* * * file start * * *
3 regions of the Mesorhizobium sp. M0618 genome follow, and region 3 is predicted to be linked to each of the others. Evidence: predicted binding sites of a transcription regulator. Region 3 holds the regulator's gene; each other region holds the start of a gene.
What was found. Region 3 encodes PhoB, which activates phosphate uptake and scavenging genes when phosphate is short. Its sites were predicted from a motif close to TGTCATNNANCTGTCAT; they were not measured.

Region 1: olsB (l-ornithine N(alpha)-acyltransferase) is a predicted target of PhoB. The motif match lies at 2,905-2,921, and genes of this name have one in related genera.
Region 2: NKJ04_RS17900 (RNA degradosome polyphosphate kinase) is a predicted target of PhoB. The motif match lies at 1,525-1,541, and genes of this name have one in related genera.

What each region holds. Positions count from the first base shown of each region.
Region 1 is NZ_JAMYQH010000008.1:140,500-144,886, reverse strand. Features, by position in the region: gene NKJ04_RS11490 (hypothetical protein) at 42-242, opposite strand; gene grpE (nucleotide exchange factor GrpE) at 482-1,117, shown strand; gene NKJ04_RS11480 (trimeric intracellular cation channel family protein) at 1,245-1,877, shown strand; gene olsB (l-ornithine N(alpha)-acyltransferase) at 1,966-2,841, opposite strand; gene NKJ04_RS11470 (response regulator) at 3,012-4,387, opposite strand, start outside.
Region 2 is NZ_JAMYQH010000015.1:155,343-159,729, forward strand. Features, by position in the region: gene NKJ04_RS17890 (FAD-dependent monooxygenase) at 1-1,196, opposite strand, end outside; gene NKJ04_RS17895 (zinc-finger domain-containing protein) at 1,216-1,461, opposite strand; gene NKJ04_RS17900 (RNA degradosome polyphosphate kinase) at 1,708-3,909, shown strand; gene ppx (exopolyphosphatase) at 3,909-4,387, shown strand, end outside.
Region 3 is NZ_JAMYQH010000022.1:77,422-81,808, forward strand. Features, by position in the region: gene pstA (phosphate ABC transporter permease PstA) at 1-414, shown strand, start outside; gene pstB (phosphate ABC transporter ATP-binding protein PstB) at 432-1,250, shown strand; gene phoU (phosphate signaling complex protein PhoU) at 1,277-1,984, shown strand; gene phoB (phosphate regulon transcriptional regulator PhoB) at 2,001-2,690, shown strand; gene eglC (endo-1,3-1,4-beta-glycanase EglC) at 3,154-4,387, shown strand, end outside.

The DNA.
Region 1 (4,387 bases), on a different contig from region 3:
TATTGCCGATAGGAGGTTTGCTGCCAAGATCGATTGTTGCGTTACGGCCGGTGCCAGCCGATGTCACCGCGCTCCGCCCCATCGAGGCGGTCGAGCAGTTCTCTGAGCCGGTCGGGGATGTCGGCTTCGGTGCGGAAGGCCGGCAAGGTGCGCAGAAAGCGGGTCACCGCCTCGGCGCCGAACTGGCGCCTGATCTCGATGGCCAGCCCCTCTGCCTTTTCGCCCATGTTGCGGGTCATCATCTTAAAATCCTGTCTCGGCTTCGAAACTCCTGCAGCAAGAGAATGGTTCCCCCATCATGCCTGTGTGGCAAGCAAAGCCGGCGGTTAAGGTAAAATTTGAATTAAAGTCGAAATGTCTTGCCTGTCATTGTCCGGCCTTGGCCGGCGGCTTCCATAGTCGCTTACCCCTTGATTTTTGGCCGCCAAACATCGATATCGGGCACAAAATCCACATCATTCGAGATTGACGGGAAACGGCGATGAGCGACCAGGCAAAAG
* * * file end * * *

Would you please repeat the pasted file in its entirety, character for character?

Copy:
3 regions of the Mesorhizobium sp. M0618 genome follow, and region 3 is predicted to be linked to each of the others. Evidence: predicted binding sites of a transcription regulator. Region 3 holds the regulator's gene; each other region holds the start of a gene.
What was found. Region 3 encodes PhoB, which activates phosphate uptake and scavenging genes when phosphate is short. Its sites were predicted from a motif close to TGTCATNNANCTGTCAT; they were not measured.

Region 1: olsB (l-ornithine N(alpha)-acyltransferase) is a predicted target of PhoB. The motif match lies at 2,905-2,921, and genes of this name have one in related genera.
Region 2: NKJ04_RS17900 (RNA degradosome polyphosphate kinase) is a predicted target of PhoB. The motif match lies at 1,525-1,541, and genes of this name have one in related genera.

What each region holds. Positions count from the first base shown of each region.
Region 1 is NZ_JAMYQH010000008.1:140,500-144,886, reverse strand. Features, by position in the region: gene NKJ04_RS11490 (hypothetical protein) at 42-242, opposite strand; gene grpE (nucleotide exchange factor GrpE) at 482-1,117, shown strand; gene NKJ04_RS11480 (trimeric intracellular cation channel family protein) at 1,245-1,877, shown strand; gene olsB (l-ornithine N(alpha)-acyltransferase) at 1,966-2,841, opposite strand; gene NKJ04_RS11470 (response regulator) at 3,012-4,387, opposite strand, start outside.
Region 2 is NZ_JAMYQH010000015.1:155,343-159,729, forward strand. Features, by position in the region: gene NKJ04_RS17890 (FAD-dependent monooxygenase) at 1-1,196, opposite strand, end outside; gene NKJ04_RS17895 (zinc-finger domain-containing protein) at 1,216-1,461, opposite strand; gene NKJ04_RS17900 (RNA degradosome polyphosphate kinase) at 1,708-3,909, shown strand; gene ppx (exopolyphosphatase) at 3,909-4,387, shown strand, end outside.
Region 3 is NZ_JAMYQH010000022.1:77,422-81,808, forward strand. Features, by position in the region: gene pstA (phosphate ABC transporter permease PstA) at 1-414, shown strand, start outside; gene pstB (phosphate ABC transporter ATP-binding protein PstB) at 432-1,250, shown strand; gene phoU (phosphate signaling complex protein PhoU) at 1,277-1,984, shown strand; gene phoB (phosphate regulon transcriptional regulator PhoB) at 2,001-2,690, shown strand; gene eglC (endo-1,3-1,4-beta-glycanase EglC) at 3,154-4,387, shown strand, end outside.

The DNA.
Region 1 (4,387 bases), on a different contig from region 3:
TATTGCCGATAGGAGGTTTGCTGCCAAGATCGATTGTTGCGTTACGGCCGGTGCCAGCCGATGTCACCGCGCTCCGCCCCATCGAGGCGGTCGAGCAGTTCTCTGAGCCGGTCGGGGATGTCGGCTTCGGTGCGGAAGGCCGGCAAGGTGCGCAGAAAGCGGGTCACCGCCTCGGCGCCGAACTGGCGCCTGATCTCGATGGCCAGCCCCTCTGCCTTTTCGCCCATGTTGCGGGTCATCATCTTAAAATCCTGTCTCGGCTTCGAAACTCCTGCAGCAAGAGAATGGTTCCCCCATCATGCCTGTGTGGCAAGCAAAGCCGGCGGTTAAGGTAAAATTTGAATTAAAGTCGAAATGTCTTGCCTGTCATTGTCCGGCCTTGGCCGGCGGCTTCCATAGTCGCTTACCCCTTGATTTTTGGCCGCCAAACATCGATATCGGGCACAAAATCCACATCATTCGAGATTGACGGGAAACGGCGATGAGCGACCAGGCAAAAG